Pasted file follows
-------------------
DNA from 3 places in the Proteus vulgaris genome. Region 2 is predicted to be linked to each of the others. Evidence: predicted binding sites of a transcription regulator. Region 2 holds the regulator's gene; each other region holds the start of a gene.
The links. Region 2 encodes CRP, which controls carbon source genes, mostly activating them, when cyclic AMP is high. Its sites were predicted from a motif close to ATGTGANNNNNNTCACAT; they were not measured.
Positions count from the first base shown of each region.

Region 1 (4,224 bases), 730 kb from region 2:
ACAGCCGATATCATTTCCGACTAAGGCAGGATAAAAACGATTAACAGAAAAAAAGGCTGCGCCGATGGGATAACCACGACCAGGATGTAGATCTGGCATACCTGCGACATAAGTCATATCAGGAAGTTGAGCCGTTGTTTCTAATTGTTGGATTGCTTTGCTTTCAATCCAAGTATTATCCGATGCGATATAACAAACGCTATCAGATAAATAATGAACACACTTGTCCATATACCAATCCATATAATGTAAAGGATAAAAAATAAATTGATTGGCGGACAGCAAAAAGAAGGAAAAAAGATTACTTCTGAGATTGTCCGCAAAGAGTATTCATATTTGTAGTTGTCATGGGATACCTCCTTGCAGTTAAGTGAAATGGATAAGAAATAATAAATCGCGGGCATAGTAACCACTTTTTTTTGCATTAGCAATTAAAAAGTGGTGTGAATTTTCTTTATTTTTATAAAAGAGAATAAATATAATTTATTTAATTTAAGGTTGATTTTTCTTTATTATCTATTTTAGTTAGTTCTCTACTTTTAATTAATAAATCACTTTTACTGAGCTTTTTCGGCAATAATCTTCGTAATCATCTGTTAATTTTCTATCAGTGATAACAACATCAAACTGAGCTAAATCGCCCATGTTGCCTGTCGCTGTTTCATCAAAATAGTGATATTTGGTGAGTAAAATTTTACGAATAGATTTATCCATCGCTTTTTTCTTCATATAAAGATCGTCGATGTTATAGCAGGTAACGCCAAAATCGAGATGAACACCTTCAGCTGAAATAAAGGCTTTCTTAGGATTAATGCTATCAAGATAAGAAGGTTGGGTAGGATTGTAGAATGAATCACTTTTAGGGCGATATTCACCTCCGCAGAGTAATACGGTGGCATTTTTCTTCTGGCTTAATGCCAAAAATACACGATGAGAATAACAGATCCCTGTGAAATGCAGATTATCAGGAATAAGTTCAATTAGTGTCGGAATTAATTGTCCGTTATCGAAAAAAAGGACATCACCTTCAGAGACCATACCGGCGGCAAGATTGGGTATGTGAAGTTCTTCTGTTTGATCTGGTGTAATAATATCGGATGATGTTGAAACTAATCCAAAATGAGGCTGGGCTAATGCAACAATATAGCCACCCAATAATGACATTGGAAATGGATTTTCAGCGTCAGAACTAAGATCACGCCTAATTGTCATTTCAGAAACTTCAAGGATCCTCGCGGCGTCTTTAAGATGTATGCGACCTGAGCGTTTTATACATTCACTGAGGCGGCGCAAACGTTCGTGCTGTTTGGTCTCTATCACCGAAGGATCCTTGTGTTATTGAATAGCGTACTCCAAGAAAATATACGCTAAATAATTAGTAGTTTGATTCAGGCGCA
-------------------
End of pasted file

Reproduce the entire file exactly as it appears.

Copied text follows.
DNA from 3 places in the Proteus vulgaris genome. Region 2 is predicted to be linked to each of the others. Evidence: predicted binding sites of a transcription regulator. Region 2 holds the regulator's gene; each other region holds the start of a gene.
The links. Region 2 encodes CRP, which controls carbon source genes, mostly activating them, when cyclic AMP is high. Its sites were predicted from a motif close to ATGTGANNNNNNTCACAT; they were not measured.
Positions count from the first base shown of each region.

Region 1 (4,224 bases), 730 kb from region 2:
ACAGCCGATATCATTTCCGACTAAGGCAGGATAAAAACGATTAACAGAAAAAAAGGCTGCGCCGATGGGATAACCACGACCAGGATGTAGATCTGGCATACCTGCGACATAAGTCATATCAGGAAGTTGAGCCGTTGTTTCTAATTGTTGGATTGCTTTGCTTTCAATCCAAGTATTATCCGATGCGATATAACAAACGCTATCAGATAAATAATGAACACACTTGTCCATATACCAATCCATATAATGTAAAGGATAAAAAATAAATTGATTGGCGGACAGCAAAAAGAAGGAAAAAAGATTACTTCTGAGATTGTCCGCAAAGAGTATTCATATTTGTAGTTGTCATGGGATACCTCCTTGCAGTTAAGTGAAATGGATAAGAAATAATAAATCGCGGGCATAGTAACCACTTTTTTTTGCATTAGCAATTAAAAAGTGGTGTGAATTTTCTTTATTTTTATAAAAGAGAATAAATATAATTTATTTAATTTAAGGTTGATTTTTCTTTATTATCTATTTTAGTTAGTTCTCTACTTTTAATTAATAAATCACTTTTACTGAGCTTTTTCGGCAATAATCTTCGTAATCATCTGTTAATTTTCTATCAGTGATAACAACATCAAACTGAGCTAAATCGCCCATGTTGCCTGTCGCTGTTTCATCAAAATAGTGATATTTGGTGAGTAAAATTTTACGAATAGATTTATCCATCGCTTTTTTCTTCATATAAAGATCGTCGATGTTATAGCAGGTAACGCCAAAATCGAGATGAACACCTTCAGCTGAAATAAAGGCTTTCTTAGGATTAATGCTATCAAGATAAGAAGGTTGGGTAGGATTGTAGAATGAATCACTTTTAGGGCGATATTCACCTCCGCAGAGTAATACGGTGGCATTTTTCTTCTGGCTTAATGCCAAAAATACACGATGAGAATAACAGATCCCTGTGAAATGCAGATTATCAGGAATAAGTTCAATTAGTGTCGGAATTAATTGTCCGTTATCGAAAAAAAGGACATCACCTTCAGAGACCATACCGGCGGCAAGATTGGGTATGTGAAGTTCTTCTGTTTGATCTGGTGTAATAATATCGGATGATGTTGAAACTAATCCAAAATGAGGCTGGGCTAATGCAACAATATAGCCACCCAATAATGACATTGGAAATGGATTTTCAGCGTCAGAACTAAGATCACGCCTAATTGTCATTTCAGAAACTTCAAGGATCCTCGCGGCGTCTTTAAGATGTATGCGACCTGAGCGTTTTATACATTCACTGAGGCGGCGCAAACGTTCGTGCTGTTTGGTCTCTATCACCGAAGGATCCTTGTGTTATTGAATAGCGTACTCCAAGAAAATATACGCTAAATAATTAGTAGTTTGATTCAGGCGCA